Merced County voters are going to polling stations today to decide the makeup of the Board of Supervisors and to cast votes in the presidential and U.S. Senate races.
Polling booths opened at 7 a.m. and will stay open until 8 p.m. tonight.
Some polling stations saw a steady line of voters right away. Birdi Olivarez- Kidwell, inspector for the voting station at the Christian Life Center in Merced said turnout was higher than expected.
“Usually, at this time, there would be one person,” said Olivarez- Kidwell, 50, who has worked at the voting station since 2008 and had three generations of her family joining her as poll workers.
Never miss a local story.
Voters in parts of Merced County were choosing among the candidates for three Board of Supervisors seats. The results of the race, which has two incumbents fighting for re-election and one seat open, voters have the opportunity to install a new majority on the board. California voters also were selecting U.S. Senate candidates to advance to the November election.
According to county figures, there were 92,296 registered voters in Merced County, with more than 2,750 new names added from the tally reported last month. The total is slightly below the total seen for the 2012 primary election, when there were nearly 95,000 registered voters in Merced County.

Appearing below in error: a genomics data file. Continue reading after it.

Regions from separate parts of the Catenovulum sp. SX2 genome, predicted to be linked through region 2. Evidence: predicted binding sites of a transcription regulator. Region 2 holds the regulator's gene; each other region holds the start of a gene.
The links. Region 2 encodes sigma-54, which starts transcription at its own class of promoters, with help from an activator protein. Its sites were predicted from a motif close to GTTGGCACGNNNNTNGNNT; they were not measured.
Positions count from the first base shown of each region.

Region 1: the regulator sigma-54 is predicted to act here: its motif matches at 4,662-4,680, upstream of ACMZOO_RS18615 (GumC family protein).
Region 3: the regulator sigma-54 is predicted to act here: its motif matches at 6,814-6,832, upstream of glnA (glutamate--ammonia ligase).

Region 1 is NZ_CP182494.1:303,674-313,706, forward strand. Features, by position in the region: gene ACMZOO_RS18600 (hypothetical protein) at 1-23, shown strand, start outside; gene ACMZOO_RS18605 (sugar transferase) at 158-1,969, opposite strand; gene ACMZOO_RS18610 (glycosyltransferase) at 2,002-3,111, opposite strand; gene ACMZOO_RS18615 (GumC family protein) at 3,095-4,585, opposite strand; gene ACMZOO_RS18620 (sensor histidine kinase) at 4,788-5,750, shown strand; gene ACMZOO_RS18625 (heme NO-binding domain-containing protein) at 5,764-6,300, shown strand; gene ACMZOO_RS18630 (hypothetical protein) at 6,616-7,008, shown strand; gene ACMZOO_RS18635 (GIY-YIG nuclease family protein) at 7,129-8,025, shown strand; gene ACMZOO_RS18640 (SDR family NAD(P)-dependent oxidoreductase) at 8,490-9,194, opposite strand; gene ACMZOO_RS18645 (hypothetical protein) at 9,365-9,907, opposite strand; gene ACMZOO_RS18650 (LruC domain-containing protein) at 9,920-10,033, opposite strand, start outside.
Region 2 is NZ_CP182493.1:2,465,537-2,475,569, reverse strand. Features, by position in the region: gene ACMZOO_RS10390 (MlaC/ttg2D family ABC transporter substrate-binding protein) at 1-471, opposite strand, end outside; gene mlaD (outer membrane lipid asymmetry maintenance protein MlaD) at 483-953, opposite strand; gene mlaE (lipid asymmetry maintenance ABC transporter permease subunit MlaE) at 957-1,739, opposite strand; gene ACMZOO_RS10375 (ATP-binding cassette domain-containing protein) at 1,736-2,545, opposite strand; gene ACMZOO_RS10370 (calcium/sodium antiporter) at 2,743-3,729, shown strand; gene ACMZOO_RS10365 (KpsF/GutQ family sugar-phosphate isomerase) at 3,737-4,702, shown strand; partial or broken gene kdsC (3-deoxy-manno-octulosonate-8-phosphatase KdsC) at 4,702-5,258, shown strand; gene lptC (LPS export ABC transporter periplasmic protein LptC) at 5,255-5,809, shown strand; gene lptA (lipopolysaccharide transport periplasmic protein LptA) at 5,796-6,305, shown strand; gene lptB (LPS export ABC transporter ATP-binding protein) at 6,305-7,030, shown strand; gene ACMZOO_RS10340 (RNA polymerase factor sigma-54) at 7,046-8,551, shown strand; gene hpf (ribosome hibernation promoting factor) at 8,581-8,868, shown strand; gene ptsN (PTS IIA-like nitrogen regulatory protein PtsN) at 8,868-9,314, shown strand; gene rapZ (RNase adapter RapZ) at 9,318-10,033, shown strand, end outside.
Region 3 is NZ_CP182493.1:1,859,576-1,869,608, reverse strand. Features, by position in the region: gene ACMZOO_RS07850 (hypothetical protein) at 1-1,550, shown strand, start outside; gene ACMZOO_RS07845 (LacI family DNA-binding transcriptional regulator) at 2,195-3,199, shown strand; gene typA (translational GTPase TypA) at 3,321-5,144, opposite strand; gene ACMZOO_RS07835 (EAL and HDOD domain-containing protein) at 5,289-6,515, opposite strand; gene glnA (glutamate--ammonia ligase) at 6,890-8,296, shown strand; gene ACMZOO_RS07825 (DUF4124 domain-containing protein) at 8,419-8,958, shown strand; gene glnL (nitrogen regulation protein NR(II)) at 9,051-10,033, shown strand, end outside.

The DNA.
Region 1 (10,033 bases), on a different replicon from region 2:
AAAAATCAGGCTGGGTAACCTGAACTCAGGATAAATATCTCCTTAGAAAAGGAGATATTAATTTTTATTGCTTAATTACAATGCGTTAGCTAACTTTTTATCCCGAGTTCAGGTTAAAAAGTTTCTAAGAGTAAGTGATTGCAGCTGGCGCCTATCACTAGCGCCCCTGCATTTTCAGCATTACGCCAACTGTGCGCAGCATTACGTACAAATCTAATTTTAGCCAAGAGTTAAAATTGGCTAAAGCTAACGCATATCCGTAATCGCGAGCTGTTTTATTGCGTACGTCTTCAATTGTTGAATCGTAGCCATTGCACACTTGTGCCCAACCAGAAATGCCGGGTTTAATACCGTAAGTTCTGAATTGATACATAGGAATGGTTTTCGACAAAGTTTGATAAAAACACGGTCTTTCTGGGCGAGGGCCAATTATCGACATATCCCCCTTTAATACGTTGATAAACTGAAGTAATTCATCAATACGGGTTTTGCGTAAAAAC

At the voting station set up at Calvary Chapel, inspector Cierra Cronin, 21, said 13 voters came in during the first hour of voting Tuesday.
“I expect a lot more from last election because this one is for president,” Cronin said.
There were some complaints over a decision by The Associated Press to declare on Monday that Hillary Clinton had secured enough delegates to become the presumptive nominee of the Democratic Party. Olivarez- Kidwell called it a “disservice to California voters.”
The announcement, she said, could discourage people from voting.
In contrast, Atwater resident Edward Huddleston, who was an inspector at the Gracey Elementary School polling station, said he thinks the AP’s report wouldn’t change anyone’s vote.
“I don’t think it’ll change people's opinions because people already know who they’re voting for,” Huddleston said
First-time voter Jason Moua, who supports Bernie Sanders for the Democratic nomination, said the announcement may actually have given voters like him an incentive to turn out.
“Well, I’ve always wanted to vote for Bernie and it made me want to come here and make sure he’s in the lead,” the 19-year-old Moua said.
Moua said he supports the Vermont senator’s views on health care and making college education more affordable.
Huddleston, 63, said this presidential race has been different from any other he has seen.
“I’ve never experienced someone like Trump, the things he says,” Huddleston said, referring to the Republican Party’s presumptive nominee.
“We’re supposed to be here as one,” Huddleston said. “I actually thought it was a joke when Trump ran.”
We need someone who's going to keep us together, Huddleston said. Trump continues to divide up the country, he said.
“You can’t stop change,” Huddleston said. “It’s coming whether you like it or not.”